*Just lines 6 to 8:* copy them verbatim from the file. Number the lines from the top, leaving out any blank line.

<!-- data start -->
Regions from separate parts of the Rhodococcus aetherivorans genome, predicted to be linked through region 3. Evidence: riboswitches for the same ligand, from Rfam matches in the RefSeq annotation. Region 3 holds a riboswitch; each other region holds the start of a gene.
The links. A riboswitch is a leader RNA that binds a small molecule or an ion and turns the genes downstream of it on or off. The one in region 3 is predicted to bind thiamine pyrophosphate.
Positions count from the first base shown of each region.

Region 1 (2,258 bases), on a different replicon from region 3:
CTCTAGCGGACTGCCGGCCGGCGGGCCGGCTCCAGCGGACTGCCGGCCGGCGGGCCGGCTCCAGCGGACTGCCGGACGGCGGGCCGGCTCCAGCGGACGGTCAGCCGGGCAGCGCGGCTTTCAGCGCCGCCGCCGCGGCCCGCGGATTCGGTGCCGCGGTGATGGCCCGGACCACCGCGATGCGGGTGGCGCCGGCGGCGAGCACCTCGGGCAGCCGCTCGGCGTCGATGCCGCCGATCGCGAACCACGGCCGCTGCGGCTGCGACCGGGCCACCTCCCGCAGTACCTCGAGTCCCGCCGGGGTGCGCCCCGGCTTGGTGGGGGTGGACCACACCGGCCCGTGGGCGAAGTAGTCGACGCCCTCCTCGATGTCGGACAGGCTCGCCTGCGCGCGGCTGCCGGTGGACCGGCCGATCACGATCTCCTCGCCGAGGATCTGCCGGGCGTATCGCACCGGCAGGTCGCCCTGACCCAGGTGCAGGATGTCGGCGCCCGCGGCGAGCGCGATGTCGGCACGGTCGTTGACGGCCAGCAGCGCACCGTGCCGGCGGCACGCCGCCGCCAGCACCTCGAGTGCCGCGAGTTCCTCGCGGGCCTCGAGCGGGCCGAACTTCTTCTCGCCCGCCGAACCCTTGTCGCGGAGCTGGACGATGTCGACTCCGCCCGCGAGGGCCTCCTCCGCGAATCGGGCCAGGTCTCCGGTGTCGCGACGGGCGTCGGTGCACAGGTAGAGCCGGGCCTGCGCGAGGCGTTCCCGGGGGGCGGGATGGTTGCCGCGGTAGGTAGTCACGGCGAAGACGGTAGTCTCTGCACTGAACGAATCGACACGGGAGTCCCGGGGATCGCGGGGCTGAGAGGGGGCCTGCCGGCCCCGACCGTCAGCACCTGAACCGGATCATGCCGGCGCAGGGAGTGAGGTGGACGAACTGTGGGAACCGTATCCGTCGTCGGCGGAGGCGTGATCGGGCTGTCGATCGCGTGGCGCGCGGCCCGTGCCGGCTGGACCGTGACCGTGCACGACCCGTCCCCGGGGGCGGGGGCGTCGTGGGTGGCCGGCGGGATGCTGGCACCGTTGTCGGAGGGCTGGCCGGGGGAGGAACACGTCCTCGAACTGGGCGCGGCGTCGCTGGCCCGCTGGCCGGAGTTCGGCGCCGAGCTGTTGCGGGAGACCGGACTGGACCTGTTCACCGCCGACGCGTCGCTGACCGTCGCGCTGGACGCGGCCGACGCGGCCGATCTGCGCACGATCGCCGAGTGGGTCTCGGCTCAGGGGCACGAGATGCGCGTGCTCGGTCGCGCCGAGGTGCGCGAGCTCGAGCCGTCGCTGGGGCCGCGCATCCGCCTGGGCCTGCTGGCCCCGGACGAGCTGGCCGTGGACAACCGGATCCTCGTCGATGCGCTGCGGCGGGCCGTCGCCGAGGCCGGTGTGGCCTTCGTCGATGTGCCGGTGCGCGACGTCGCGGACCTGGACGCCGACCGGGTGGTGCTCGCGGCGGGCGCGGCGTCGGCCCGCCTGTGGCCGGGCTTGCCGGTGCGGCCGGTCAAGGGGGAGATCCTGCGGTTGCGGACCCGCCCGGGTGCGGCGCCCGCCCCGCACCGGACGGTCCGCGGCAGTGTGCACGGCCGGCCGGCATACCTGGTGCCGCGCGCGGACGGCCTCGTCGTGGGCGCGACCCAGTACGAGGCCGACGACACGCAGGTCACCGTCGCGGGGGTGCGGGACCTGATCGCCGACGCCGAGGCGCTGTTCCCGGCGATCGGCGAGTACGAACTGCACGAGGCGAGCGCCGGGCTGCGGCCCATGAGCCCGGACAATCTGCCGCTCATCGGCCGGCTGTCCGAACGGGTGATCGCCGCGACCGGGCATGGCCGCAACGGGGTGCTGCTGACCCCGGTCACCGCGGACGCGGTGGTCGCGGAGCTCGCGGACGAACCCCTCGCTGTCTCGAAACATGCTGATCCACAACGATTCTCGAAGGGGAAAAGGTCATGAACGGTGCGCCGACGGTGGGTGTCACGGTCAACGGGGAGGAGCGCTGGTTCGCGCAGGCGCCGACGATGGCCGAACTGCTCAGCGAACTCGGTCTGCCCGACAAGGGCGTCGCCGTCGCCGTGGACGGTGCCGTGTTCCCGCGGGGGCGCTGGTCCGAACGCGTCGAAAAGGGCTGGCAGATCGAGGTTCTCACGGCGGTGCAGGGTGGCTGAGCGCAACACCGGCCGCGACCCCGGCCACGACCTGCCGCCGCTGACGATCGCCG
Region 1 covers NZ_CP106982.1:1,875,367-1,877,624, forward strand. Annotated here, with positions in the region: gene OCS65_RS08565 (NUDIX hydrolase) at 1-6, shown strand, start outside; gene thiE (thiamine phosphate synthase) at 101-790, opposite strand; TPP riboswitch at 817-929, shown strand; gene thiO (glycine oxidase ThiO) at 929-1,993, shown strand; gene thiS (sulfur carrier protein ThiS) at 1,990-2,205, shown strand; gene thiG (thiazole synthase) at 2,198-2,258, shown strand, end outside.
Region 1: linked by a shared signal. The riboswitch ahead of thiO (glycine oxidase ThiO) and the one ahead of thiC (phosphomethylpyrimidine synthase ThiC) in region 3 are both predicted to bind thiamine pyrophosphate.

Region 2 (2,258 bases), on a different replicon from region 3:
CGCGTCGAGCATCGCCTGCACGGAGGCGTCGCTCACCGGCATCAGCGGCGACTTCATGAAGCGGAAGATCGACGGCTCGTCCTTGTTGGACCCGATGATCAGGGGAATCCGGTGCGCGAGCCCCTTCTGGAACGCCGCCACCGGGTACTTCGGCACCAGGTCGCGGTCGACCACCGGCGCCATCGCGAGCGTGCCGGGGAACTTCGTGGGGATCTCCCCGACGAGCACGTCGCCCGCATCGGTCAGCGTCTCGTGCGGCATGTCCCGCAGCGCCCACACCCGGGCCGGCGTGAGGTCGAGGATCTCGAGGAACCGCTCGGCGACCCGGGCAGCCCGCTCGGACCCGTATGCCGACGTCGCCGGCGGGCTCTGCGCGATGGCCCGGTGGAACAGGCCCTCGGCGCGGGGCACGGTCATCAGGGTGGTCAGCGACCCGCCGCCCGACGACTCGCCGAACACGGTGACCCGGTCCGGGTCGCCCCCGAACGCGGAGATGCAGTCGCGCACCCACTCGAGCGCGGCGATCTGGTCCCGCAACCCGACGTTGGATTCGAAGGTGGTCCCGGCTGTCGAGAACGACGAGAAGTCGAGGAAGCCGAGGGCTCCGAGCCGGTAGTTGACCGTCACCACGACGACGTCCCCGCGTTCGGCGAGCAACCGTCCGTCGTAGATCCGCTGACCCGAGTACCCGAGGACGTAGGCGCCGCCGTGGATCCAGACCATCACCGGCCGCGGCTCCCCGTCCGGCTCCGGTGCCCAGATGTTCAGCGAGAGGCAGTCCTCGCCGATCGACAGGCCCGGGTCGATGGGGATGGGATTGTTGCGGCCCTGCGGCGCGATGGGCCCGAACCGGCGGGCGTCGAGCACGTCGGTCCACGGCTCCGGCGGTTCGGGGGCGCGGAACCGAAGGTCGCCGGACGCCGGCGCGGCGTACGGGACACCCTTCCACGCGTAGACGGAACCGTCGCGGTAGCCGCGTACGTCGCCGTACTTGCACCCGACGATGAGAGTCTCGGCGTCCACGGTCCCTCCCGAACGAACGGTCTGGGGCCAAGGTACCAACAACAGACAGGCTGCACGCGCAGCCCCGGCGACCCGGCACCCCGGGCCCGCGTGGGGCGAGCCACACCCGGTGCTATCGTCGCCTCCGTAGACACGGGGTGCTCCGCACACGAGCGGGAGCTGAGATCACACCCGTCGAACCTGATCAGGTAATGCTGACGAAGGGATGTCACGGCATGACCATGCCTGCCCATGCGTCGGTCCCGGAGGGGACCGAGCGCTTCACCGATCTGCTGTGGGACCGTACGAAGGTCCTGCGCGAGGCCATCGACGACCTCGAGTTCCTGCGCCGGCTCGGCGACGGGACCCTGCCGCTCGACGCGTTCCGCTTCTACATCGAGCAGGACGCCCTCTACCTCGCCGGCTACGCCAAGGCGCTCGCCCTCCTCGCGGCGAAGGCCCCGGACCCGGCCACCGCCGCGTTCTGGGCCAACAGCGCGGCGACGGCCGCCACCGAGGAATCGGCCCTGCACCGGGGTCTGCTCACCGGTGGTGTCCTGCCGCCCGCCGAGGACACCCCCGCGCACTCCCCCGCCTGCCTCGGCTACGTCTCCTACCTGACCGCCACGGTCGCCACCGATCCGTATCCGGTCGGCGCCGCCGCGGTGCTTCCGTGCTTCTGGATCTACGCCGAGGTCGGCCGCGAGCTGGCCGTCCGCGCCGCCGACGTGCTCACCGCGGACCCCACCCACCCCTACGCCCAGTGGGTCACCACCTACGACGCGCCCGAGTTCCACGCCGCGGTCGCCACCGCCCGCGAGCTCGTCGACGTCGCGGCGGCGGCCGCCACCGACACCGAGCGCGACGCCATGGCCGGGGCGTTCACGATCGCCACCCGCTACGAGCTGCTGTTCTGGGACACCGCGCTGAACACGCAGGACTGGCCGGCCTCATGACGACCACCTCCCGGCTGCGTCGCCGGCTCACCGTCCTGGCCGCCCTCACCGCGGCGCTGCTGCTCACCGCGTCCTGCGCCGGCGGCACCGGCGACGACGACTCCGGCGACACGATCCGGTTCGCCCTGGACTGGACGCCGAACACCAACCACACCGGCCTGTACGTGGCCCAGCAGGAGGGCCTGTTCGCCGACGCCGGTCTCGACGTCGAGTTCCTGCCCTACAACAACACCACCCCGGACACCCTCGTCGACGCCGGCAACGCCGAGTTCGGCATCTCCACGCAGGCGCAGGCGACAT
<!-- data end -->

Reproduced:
Region 1 covers NZ_CP106982.1:1,875,367-1,877,624, forward strand. Annotated here, with positions in the region: gene OCS65_RS08565 (NUDIX hydrolase) at 1-6, shown strand, start outside; gene thiE (thiamine phosphate synthase) at 101-790, opposite strand; TPP riboswitch at 817-929, shown strand; gene thiO (glycine oxidase ThiO) at 929-1,993, shown strand; gene thiS (sulfur carrier protein ThiS) at 1,990-2,205, shown strand; gene thiG (thiazole synthase) at 2,198-2,258, shown strand, end outside.
Region 1: linked by a shared signal. The riboswitch ahead of thiO (glycine oxidase ThiO) and the one ahead of thiC (phosphomethylpyrimidine synthase ThiC) in region 3 are both predicted to bind thiamine pyrophosphate.

Region 2 (2,258 bases), on a different replicon from region 3: